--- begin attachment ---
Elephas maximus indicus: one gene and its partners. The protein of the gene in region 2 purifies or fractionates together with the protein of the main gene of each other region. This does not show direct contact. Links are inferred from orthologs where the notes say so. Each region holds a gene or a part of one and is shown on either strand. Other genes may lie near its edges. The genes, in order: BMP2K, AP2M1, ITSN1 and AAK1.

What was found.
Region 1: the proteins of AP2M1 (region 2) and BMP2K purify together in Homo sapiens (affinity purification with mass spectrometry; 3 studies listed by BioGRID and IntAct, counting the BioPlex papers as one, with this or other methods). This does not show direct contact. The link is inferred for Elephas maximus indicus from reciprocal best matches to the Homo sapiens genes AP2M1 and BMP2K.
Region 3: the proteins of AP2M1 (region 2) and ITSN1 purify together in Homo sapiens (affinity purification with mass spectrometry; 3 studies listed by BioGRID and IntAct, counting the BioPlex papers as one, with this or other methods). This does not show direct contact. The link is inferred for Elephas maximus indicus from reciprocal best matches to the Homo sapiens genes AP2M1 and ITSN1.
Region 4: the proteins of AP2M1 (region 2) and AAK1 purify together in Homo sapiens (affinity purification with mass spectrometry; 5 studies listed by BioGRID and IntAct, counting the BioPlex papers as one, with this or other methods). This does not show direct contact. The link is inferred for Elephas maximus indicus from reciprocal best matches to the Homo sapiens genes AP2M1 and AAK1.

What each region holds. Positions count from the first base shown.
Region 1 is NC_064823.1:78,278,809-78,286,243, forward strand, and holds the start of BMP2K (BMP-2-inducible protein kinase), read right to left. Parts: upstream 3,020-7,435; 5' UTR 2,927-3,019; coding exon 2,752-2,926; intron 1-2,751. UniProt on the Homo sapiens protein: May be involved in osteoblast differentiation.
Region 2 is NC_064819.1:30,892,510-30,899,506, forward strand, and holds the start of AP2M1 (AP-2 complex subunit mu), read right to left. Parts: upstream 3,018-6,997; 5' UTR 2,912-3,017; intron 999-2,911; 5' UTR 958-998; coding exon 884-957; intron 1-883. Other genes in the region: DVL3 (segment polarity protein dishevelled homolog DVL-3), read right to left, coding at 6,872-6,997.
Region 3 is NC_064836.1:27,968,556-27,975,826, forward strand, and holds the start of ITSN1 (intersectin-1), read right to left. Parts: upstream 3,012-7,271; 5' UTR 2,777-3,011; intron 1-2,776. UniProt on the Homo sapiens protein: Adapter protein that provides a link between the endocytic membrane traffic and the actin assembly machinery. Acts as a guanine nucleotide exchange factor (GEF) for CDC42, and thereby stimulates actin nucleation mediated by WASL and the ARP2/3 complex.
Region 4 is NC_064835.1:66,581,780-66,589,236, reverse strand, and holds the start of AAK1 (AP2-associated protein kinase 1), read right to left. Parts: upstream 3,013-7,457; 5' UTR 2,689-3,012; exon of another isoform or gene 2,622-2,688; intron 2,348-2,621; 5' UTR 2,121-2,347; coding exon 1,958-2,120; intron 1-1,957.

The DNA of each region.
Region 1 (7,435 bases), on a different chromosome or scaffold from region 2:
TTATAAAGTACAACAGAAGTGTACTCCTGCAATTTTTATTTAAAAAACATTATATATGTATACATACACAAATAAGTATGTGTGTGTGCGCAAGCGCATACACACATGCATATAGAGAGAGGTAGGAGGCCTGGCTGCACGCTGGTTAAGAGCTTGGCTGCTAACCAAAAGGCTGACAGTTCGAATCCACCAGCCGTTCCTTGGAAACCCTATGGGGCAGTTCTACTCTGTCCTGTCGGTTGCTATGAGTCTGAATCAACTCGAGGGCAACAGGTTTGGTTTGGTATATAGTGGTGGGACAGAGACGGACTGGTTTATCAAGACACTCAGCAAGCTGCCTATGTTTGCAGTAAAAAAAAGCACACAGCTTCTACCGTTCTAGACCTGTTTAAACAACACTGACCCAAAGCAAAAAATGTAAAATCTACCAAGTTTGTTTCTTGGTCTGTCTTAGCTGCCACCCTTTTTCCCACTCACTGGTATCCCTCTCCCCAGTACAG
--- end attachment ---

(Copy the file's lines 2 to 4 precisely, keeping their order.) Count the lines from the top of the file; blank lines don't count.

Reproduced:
What was found.
Region 1: the proteins of AP2M1 (region 2) and BMP2K purify together in Homo sapiens (affinity purification with mass spectrometry; 3 studies listed by BioGRID and IntAct, counting the BioPlex papers as one, with this or other methods). This does not show direct contact. The link is inferred for Elephas maximus indicus from reciprocal best matches to the Homo sapiens genes AP2M1 and BMP2K.
Region 3: the proteins of AP2M1 (region 2) and ITSN1 purify together in Homo sapiens (affinity purification with mass spectrometry; 3 studies listed by BioGRID and IntAct, counting the BioPlex papers as one, with this or other methods). This does not show direct contact. The link is inferred for Elephas maximus indicus from reciprocal best matches to the Homo sapiens genes AP2M1 and ITSN1.